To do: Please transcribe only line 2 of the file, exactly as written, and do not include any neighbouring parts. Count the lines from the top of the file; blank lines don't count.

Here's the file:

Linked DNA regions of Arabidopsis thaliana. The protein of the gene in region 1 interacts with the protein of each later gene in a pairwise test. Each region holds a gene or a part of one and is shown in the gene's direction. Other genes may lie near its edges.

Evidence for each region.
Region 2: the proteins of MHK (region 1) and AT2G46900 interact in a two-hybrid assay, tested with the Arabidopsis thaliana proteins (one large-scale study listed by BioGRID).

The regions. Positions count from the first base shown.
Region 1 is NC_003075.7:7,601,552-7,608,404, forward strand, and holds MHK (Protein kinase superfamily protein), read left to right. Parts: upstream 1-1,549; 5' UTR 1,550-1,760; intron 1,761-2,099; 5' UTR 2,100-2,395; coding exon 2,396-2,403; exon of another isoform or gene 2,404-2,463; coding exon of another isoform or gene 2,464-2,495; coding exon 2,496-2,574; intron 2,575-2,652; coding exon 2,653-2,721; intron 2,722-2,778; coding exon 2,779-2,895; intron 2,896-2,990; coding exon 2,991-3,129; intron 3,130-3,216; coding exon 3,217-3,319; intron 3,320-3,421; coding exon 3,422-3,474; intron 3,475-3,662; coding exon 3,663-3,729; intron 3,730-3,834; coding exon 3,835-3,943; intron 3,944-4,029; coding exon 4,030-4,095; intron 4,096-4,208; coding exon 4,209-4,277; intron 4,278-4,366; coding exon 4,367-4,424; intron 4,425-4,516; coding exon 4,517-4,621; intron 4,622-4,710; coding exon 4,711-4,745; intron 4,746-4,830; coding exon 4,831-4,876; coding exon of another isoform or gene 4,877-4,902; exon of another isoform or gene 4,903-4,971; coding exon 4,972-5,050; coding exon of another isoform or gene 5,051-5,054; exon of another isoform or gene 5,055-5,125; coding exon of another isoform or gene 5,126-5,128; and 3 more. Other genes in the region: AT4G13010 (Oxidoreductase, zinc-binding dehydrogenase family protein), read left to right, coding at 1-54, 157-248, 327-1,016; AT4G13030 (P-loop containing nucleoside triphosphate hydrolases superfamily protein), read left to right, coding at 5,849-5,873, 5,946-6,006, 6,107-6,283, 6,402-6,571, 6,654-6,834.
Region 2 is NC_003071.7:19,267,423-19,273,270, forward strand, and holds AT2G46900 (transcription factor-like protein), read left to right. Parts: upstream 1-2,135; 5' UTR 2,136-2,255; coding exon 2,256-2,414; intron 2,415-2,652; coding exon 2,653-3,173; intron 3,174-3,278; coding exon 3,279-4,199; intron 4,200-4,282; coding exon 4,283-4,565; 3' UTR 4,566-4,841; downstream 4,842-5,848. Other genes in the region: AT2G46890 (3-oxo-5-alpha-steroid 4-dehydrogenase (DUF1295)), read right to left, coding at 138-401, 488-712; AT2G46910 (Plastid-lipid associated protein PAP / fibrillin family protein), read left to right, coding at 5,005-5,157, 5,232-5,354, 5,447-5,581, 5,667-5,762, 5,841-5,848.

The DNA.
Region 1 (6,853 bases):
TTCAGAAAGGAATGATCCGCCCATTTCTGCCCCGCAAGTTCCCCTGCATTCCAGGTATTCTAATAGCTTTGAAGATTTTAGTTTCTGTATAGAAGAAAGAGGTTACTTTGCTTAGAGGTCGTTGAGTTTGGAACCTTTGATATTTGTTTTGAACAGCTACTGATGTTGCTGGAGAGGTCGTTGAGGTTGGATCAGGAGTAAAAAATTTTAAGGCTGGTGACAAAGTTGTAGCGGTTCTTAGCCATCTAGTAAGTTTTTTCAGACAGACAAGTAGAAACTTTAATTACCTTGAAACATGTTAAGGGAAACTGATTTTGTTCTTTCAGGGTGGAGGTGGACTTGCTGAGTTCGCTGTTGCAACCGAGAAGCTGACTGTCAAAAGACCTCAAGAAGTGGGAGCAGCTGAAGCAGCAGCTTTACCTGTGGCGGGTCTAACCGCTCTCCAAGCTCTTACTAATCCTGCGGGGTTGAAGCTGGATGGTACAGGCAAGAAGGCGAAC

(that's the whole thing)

Evidence for each region.